The Tournament of Books: Saying "sure, why not?"
I said, "sure, why not?" to something nine years ago, and I'm very glad for it.
This month marks the ninth year of my involvement with the Tournament of Books.
What is this Tournament of Books, you say?
The easiest way of describing it is that it is a college basketball March Madness-style contest, only for books instead of basketball. Starting with a bracket of 16 works of fiction (18 this year, because we have a “play-in” game), a judge reads each pairing and declares a “winner” until we get down to the final two books when all of the previously participating judges choose their favorite and the book with the most votes wins.
There’s some other wrinkles, including a “zombie round” where two previously eliminated books are resurrected according to a previously conducted popular vote of readers. Mostly it’s an excuse to spend a month pretending books matter with a group of people who believe it to be true.
My role is that of “color commentator.” Along with my friend and frequent collaborator Kevin Guilfoile, we opine regarding each day’s judgment: the books themselves, the larger literary and publishing landscape, and when we run out of things to say in the later rounds, why Nicholas Sparks is such a jerk.
I’ve been with the tournament for nine years because some people I liked and respected asked me if I wanted to be involved and I said, “sure, why not?”
In reflecting on that decision, or non-decision, since I didn’t even consider it, I realize how nine years on, I’m much less likely to go with “sure, why not?” when confronted with some fresh opportunity.
Now, I am much more likely to engage in a calculus that asks, “what’s in it for me?” Most of the time what I’m really wondering is if it provides additional immediate compensation or increase in status that will lead to some foreseeable future increase in compensation.
When I say “compensation,” what I mean is “money.”
There’s some good reasons for this. I am busier than I was nine years ago. To take on something new may mean jettisoning a current project. Blogs don’t just write themselves, you know. I’m also much more likely to be getting paid when I write now, with something like an 80/20 ratio of paying to speculative work, whereas nine years ago, it was 10/90 in the other direction.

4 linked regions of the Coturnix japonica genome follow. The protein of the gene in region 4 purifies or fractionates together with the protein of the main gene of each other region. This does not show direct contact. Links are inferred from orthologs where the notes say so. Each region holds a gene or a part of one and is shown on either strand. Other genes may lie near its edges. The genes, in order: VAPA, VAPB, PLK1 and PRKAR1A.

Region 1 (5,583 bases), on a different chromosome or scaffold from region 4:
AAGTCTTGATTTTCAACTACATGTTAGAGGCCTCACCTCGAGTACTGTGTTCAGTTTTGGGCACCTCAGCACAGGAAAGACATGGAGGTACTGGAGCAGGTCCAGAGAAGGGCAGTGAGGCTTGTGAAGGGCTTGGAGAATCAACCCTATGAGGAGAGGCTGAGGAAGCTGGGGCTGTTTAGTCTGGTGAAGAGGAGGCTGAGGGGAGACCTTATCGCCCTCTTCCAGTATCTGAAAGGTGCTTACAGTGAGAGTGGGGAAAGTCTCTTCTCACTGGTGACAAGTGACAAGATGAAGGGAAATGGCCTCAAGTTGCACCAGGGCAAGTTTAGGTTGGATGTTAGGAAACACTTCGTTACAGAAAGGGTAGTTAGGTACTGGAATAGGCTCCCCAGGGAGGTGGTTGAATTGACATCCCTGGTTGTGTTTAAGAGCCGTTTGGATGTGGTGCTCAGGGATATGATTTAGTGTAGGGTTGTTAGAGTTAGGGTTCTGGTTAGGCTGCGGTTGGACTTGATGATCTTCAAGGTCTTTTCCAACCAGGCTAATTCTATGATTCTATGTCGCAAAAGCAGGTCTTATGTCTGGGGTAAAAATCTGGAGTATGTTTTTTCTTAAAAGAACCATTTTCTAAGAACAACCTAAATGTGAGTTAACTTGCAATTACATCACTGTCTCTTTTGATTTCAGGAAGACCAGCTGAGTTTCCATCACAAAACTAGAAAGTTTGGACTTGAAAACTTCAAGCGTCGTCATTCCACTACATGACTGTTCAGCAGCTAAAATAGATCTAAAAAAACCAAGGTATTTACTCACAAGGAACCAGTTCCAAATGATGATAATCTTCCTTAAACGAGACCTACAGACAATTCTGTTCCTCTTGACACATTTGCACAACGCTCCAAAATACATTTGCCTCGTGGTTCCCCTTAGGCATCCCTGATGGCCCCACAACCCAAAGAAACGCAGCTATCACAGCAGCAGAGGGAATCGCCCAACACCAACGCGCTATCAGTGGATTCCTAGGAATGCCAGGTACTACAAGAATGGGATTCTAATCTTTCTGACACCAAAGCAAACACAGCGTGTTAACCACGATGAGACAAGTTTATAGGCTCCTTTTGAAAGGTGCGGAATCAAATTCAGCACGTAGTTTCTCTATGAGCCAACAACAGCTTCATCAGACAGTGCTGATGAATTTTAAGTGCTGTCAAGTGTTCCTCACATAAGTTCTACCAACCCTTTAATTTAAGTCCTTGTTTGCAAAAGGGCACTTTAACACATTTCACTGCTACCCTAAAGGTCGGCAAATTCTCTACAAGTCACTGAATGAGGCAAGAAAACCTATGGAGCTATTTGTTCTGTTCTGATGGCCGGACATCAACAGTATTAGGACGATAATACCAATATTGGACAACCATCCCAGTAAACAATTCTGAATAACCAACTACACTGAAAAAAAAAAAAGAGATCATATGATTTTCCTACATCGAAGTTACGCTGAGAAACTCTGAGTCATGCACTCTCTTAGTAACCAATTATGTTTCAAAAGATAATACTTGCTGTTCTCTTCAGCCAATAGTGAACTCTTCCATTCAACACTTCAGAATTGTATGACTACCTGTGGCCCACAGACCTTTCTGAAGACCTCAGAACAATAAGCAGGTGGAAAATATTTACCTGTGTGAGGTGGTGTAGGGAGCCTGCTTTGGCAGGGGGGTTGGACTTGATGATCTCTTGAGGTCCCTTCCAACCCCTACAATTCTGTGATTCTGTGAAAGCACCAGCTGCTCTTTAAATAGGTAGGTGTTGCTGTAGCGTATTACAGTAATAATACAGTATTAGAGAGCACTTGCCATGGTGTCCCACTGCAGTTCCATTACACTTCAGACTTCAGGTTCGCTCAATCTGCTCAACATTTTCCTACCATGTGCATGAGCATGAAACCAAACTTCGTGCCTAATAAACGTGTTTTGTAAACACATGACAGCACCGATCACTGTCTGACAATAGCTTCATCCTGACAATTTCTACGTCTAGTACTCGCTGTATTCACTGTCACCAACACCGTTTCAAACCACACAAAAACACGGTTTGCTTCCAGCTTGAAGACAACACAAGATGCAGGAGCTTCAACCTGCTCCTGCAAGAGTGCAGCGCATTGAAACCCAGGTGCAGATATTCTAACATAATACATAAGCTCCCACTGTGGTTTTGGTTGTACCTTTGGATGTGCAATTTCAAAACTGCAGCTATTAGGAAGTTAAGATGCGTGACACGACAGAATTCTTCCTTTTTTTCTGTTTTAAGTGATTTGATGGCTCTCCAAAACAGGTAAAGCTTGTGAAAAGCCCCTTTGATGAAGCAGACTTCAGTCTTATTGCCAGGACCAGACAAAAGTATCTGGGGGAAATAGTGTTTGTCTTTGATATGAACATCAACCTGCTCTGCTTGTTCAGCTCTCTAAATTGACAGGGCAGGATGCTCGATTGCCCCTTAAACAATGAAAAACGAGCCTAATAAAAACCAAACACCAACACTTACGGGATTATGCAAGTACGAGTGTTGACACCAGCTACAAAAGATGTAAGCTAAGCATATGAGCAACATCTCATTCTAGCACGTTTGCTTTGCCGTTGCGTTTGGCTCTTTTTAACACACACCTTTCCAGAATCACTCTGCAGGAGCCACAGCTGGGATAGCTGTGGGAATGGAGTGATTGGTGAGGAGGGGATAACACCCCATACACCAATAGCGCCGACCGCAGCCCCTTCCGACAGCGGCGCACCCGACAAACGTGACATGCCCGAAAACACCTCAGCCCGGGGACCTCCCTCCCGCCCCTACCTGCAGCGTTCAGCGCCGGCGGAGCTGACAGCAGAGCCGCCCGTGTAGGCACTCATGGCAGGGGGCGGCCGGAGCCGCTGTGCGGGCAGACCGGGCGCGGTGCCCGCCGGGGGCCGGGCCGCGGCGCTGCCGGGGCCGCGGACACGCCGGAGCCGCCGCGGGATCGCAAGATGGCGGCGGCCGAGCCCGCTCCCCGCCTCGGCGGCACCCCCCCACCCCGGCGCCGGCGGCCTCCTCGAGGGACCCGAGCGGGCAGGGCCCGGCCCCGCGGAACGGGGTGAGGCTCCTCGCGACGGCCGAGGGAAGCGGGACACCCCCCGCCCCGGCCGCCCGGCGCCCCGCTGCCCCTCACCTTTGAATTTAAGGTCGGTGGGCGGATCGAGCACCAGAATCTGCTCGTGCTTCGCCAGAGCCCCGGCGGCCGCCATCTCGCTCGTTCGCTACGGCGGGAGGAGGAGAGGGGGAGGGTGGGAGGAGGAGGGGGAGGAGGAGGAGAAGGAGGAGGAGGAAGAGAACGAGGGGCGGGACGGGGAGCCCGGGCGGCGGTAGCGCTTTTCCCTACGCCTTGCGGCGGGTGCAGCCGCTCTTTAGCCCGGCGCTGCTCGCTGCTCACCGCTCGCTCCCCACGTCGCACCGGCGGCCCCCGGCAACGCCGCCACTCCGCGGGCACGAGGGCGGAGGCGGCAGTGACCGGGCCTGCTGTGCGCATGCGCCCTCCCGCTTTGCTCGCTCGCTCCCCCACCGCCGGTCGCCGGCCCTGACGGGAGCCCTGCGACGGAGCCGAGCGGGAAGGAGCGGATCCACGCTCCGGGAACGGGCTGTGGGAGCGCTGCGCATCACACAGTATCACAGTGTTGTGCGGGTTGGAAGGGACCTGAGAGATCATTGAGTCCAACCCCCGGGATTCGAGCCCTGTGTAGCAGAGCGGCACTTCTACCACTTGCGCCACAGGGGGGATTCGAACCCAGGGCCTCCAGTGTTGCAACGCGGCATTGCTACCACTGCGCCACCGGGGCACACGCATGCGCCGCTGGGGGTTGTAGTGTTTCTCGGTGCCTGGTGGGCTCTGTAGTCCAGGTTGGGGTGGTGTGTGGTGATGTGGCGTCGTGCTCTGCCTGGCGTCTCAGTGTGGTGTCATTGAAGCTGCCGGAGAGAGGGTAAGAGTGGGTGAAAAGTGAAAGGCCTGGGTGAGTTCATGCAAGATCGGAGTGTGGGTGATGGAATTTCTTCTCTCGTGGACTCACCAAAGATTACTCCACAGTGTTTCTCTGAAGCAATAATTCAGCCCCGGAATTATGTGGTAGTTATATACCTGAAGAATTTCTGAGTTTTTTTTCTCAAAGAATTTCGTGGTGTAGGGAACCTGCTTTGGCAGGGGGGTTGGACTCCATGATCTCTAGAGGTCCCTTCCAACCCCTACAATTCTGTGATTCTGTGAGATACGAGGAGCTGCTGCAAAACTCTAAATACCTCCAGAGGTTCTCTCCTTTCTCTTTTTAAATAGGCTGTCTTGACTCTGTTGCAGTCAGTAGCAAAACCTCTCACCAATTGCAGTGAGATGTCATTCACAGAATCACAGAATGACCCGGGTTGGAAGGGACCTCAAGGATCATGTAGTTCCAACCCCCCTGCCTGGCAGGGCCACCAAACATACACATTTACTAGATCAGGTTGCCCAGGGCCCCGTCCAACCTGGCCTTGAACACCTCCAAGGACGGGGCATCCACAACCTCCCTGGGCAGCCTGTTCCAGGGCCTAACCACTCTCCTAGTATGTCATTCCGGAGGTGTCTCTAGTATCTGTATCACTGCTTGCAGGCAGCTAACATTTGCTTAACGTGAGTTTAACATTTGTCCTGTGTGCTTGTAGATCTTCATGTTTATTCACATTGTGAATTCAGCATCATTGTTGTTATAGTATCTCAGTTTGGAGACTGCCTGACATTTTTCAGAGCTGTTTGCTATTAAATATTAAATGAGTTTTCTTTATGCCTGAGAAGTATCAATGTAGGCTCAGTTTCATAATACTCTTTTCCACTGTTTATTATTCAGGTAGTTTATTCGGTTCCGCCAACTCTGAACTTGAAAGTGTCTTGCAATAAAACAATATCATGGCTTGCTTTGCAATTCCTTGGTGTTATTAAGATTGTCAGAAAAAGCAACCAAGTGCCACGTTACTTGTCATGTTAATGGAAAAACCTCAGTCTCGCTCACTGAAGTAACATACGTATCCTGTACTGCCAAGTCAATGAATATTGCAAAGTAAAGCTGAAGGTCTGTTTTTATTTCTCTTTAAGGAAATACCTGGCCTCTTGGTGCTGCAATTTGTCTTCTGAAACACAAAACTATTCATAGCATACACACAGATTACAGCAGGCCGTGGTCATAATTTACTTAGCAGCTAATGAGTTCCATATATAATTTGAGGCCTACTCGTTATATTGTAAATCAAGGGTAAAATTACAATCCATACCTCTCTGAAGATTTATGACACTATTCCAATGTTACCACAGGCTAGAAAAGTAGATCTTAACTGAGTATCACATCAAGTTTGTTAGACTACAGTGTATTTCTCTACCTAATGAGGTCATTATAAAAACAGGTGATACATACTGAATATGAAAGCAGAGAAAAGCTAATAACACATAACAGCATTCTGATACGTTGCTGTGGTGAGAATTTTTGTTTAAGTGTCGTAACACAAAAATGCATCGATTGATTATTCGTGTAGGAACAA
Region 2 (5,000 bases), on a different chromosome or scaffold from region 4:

But reflecting on the benefits I’ve reaped over the nine years of being associated with the Tournament of Books shows that I was fortunate to say “sure, why not?” and that I’d be wise to remember that less calculating self more often.
There’s some obvious, quantifiable benefits I can name. These days, when it comes to selling book projects to publishers, it’s important for writers to have a “platform,” and given that the Tournament of Books is passionately followed by passionate readers, it’s a nice thing to be able to point towards when asked how people are going to know my work exists.
More directly, several years ago, at a loss for anything to say during one day’s commentary, I invented a persona called the “Biblioracle,” who is a clairvoyant when it comes to recommending books. If you tell him (me) the last five books you’ve read, he’ll tell you what to read next with unerring accuracy. This off-the-cuff gimmick ultimately led to a steady gig writing a column for the Chicago Tribune’s Printers Row book supplement, the kind of work that any freelance writer dreams about.
More important, though, are the less tangible benefits. Reading the tournament-selected books each year and being forced to think deeply about them and express those thoughts in the form of these commentaries has really been my version of academic scholarship, an activity that is not required, and not necessarily even encouraged of NTT faculty.
I’ve “learned” more about writing through this directed reading and conversation than any other experience in my entire life, including my three years of graduate study.
That study has informed my teaching and my own writing in ways I probably don’t fully understand, let alone can articulate. I do know that without the tournament, I never would’ve finished a publishable novel. I know that I would be less invested as a “literary citizen.” Without saying, “sure, why not?” my life quite literally wouldn’t be the same.
I’d be poorer in every sense of the word.
I imagine that tenure-line faculty encounter some similar turbulence when opportunities arise. When on the tenure or promotion clock, it must be pretty much a requirement to say “no thanks” to any activity that isn’t going to “count.” If I’d been in a tenure-line job, I would’ve probably said no to the Tournament of Books. Even though I think some of the commentaries (once you remove the Kim Kardashian jokes) are well-worthy of “credit,” I can’t imagine a tenure review committee looking at the work with anything other than puzzlement.
But if one of the goals of being an academic is to spread the gospel of their discipline to the public at large (and why shouldn’t it be?), I’ve done more good being part of the Tournament of Books than anything else in my entire career.
We’ll be conducting our madness all of March. Over the years a robust and opinionated group of readers and commenters has incalculably enriched the process. We’d love to have you join us.
“Sure, why not?”
Read more by
Opinions on Inside Higher Ed
Inside Higher Ed’s Blog U
What Others Are Reading